Dr Dij
Dr Dij

unlimited bandwidth for servers. You have to pay extra for their biz services for that. In fact their agreement specifically prohibits servers and robots operating on your machine when you are not personally using it. They only notice when your user gets excessive. Bittorent and having a server on your home PC is particularly stupid waste of bandwidth. This is like putting a high-volume store on a small residential street that is shared by other home-owners. Since actual high speed servers are DIRT CHEAP - unlimited storage space and 20g/mo for example, on many ACTUAL SERVERS in datacenters that are connected by very high speed links directly to the net, ($90/year I'm paying), the idiocy of bittorent amazes me. Seems like everyone has to be 'cool' and waste gobs of bandwidth to share stolen movies.

Absolutely
Absolutely

[i]So I should give in to the 'right' of bittorent users to slow me down? I don't think so.[/i] Nobody is [u]trying[/u] to slow you down, except for Comcast, which is unable to provide any of their customers with the service they promised, merely because a small fraction are using all of what was promised. It isn't your fellow Comcast subscriber who is cheating you.

seanferd
seanferd

You don't think that poor network design and overselling bandwidth have anything to do with it? Why can't anyone paying for the service use all their available bandwidth 24/7/365.25? If someone were somehow using more than their allotted bandwidth, and not paying for it, I would agree. Any statements in the TOS for any provider allowing that the bandwidth rating you are paying for is the maximum, and not necessarily what you will receive, is a load of vulture entrails, and not worthy of acceptance. I can see your point, but the providers need to supply realistic bandwidth first, then they can throttle "abusers". In return, I will allow any provider to throttle all huge flash-based advertising on the downstream side without complaint. They can also throttle any video-on-demand service they are providing.

Dr Dij
Dr Dij

if idiot bittorrent users act as a server and are on all day, they ARE SLOWING EVERYONE ELSE DOWN on my cable segment. That is what Comcast is managing.

armstrongb
armstrongb

Comcast has dug their own hole and then jumped into it. Hopefully, we can all dance at their funeral. They are a mediocre service provider. Comcast in my town had massive saturation due to misconfigured routers and inadequate provisioning. Comcast support personnel told me this 2 years ago. Many of my neighbors use VOIP, have kids who YouTube and BT among other things. Service would show degradation everyday from about Noon to midnight, this for all you can eat service according to the ads they tout in our region. I got so disgusted I went out and acquired DSL from a phone company so that my neighbors legitimate usage did not deny my legitimate usage of the resource we were paying for from the cable monopoly. The good news is that I have a choice and it is performing to expectation. A dedicated pipe is a lot better than a shared one -- at least where I live.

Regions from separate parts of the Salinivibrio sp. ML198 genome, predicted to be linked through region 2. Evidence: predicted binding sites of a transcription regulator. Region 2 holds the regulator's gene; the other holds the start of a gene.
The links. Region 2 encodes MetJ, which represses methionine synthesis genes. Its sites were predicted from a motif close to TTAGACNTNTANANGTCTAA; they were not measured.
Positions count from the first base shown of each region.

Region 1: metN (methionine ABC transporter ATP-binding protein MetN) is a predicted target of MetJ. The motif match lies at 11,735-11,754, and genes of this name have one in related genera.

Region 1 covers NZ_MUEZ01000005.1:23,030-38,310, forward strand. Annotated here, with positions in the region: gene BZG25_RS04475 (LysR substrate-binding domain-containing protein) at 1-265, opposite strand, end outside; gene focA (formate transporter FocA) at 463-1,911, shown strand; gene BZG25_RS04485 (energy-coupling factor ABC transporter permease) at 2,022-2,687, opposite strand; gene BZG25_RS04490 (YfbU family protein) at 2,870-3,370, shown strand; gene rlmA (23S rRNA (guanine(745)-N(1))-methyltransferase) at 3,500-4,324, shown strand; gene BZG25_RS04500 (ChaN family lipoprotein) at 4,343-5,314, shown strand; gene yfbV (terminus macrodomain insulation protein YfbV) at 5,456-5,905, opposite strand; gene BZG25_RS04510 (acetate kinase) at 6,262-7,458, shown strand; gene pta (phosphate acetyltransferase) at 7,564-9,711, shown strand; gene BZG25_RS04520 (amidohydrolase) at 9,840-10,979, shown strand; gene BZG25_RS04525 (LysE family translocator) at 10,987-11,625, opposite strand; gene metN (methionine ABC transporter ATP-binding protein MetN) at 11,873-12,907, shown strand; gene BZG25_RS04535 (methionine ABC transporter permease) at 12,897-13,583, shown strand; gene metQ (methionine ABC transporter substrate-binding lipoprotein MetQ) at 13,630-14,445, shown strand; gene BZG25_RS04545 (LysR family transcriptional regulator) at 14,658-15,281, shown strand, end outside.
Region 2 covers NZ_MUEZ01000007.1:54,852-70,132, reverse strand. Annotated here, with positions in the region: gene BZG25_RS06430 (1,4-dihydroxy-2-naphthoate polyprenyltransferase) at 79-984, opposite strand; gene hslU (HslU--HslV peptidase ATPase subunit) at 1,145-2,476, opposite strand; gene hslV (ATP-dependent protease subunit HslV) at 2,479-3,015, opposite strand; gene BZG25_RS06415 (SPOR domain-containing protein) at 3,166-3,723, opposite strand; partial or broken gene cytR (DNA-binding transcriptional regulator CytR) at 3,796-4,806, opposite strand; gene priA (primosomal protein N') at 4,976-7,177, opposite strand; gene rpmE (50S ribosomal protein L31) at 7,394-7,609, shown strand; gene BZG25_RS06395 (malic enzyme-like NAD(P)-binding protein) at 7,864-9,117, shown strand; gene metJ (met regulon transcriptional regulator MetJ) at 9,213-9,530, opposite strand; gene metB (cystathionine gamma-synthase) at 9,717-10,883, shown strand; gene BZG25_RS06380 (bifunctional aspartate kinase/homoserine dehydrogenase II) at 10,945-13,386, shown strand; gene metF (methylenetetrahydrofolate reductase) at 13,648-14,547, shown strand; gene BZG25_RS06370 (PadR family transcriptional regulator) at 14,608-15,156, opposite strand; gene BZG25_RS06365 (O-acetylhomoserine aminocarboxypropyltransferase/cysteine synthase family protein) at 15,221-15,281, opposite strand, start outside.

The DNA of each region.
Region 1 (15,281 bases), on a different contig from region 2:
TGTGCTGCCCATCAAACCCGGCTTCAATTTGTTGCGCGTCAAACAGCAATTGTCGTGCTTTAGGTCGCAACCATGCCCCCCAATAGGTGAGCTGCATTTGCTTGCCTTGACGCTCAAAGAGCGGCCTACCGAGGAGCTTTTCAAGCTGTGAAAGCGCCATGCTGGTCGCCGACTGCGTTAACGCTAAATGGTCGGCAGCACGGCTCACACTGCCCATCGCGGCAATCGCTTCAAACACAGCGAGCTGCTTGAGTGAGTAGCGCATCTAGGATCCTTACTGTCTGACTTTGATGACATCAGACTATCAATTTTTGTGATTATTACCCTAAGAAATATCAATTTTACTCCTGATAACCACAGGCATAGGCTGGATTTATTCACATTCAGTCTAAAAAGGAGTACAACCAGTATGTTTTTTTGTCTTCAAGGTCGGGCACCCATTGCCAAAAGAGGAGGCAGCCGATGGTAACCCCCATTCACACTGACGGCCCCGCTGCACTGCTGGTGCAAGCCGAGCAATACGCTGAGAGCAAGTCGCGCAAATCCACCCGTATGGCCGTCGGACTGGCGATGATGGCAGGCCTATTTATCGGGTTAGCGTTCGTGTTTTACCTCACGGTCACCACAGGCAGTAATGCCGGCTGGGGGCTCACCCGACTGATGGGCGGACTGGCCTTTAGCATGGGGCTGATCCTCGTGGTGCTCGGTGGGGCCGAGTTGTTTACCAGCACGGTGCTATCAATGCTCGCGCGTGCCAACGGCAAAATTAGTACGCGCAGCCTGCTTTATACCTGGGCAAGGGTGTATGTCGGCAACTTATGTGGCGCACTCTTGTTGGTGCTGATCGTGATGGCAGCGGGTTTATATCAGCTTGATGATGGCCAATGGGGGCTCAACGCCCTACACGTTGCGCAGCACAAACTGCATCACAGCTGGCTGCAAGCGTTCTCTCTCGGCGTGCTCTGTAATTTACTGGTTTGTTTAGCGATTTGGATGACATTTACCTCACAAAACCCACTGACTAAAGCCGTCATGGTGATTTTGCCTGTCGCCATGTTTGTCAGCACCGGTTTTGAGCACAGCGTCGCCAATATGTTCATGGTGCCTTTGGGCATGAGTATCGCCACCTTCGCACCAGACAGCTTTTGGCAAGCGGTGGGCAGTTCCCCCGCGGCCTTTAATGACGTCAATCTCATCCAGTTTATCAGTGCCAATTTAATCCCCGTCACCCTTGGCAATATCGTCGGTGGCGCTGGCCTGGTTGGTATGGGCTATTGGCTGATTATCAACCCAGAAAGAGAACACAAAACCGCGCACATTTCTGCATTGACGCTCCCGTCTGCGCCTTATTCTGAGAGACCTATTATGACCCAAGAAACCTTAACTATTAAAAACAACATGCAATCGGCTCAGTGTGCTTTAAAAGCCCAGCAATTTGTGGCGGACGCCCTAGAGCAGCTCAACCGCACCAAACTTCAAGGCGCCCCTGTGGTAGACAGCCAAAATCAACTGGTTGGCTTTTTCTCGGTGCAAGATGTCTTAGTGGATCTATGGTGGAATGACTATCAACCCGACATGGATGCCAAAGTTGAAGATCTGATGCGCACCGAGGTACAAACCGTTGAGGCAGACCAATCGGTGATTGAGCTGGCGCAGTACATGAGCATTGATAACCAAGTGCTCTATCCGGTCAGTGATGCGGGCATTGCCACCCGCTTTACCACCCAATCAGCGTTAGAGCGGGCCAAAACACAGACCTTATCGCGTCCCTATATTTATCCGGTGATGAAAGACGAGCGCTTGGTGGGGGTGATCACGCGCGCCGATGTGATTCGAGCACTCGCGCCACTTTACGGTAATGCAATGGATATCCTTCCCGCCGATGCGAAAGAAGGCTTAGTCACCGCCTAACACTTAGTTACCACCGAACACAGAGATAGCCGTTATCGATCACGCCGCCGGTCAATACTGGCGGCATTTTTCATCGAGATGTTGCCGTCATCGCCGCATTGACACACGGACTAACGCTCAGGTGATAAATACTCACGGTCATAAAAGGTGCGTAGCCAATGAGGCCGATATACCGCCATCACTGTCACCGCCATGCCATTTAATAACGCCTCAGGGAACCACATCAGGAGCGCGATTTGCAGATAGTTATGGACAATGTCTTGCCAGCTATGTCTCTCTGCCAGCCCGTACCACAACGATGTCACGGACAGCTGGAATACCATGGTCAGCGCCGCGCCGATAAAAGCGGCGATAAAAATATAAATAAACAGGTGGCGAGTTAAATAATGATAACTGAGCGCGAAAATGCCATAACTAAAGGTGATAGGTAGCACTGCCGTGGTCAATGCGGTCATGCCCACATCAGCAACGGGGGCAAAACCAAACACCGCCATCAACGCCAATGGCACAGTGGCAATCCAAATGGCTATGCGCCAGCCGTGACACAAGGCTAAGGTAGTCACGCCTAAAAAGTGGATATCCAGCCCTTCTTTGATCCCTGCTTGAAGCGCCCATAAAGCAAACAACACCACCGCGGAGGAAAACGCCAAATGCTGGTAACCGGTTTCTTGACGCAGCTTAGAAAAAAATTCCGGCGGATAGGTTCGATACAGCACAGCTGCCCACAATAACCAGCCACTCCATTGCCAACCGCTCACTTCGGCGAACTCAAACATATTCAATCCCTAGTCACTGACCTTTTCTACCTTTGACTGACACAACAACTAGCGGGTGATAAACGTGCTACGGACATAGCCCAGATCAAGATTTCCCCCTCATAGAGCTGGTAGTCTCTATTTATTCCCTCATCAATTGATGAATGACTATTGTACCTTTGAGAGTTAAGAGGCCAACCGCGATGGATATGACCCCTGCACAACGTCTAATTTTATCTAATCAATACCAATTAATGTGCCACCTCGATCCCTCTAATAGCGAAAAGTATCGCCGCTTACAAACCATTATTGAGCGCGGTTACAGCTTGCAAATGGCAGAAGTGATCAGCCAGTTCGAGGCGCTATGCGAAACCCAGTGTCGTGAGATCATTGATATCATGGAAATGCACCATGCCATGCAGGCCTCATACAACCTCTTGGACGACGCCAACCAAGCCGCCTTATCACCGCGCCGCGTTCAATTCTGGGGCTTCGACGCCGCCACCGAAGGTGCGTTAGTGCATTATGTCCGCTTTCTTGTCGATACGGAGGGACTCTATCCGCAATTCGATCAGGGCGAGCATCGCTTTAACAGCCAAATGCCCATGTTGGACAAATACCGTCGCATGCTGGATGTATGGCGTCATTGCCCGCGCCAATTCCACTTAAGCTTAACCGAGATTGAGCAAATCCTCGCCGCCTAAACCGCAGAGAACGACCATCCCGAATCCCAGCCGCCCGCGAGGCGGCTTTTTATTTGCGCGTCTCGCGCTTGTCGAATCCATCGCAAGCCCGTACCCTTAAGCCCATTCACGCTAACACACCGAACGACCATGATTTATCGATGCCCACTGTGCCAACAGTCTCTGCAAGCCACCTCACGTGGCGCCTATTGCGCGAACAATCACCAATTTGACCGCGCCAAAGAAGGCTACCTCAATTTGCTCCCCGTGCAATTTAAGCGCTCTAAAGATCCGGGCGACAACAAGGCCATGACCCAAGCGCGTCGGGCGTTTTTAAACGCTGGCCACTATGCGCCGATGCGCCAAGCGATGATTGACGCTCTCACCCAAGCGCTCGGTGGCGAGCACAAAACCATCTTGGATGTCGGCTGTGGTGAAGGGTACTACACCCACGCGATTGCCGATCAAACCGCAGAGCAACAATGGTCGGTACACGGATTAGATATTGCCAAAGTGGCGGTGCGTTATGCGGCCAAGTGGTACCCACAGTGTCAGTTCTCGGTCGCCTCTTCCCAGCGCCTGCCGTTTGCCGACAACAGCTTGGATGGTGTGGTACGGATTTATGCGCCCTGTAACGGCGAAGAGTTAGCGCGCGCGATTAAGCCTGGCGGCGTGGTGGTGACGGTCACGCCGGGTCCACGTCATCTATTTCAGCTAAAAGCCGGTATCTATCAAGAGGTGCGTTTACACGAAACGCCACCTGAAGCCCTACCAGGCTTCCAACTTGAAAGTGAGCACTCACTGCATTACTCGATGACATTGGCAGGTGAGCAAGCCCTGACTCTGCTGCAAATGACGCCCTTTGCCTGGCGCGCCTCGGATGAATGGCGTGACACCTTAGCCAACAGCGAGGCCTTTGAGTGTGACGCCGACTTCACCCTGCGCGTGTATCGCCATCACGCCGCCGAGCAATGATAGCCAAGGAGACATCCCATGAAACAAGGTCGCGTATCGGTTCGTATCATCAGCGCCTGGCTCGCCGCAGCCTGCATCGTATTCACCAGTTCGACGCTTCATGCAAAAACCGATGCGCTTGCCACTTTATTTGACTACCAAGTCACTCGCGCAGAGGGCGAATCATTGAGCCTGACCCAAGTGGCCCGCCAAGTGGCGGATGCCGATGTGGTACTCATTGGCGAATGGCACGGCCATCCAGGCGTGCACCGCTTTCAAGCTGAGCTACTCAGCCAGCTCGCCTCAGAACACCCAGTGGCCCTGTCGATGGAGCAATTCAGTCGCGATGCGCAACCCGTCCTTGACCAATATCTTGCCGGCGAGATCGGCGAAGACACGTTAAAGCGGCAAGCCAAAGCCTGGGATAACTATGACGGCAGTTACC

eclipse63
eclipse63

This is what happens when you allow a monopoly. The only choice that person has on the cable service that they want is to physically move to that area. I doubt you would see this if people could vote with their wallet.

JohnMcGrew
JohnMcGrew

...Comcast has learned well from the Clintons.

mford66215
mford66215

If the story that Comcast had packed the room hit the general public then Comcast would be hurting over it. As long as the story is limited to the IT industry they don't have to worry about it. So get the word out if you feel they've been stupid by filtering, or ignore the news if you agree with their opinion.

dawgit
dawgit

It hit the Washington Post today. That should stir up some thinking. -d

Tig2
Tig2

News on the Internet anymore is analogous to any other news. It won't stay hidden. I just found it first. Edit to add: eFlux ran it 2 hours ago: http://www.efluxmedia.com/news_Comcast_Limits_Both_ P2P _File_Sharing_And_Seats_To_FCC_Hearing_14520.html Online Media Daily 2 hours ago: http://publications.mediapost.com/index.cfm? fuseaction=Articles.showArticleHomePage&art_aid=77363 Associated Press: http://ap.google.com/article/ALeqM5huAOgy6g1S5wW- 7ft0FRuIypdzLQD8V2BE281 The AP article wasn't available yet when I wrote the story.

dawgit
dawgit

Open Government. And real puplic involvement. Sad that people actually put up with that. (Seems nice though that they didn't get psyical and throw the bums out.) It seems that the 60's are definately over. -d

Editor's Picks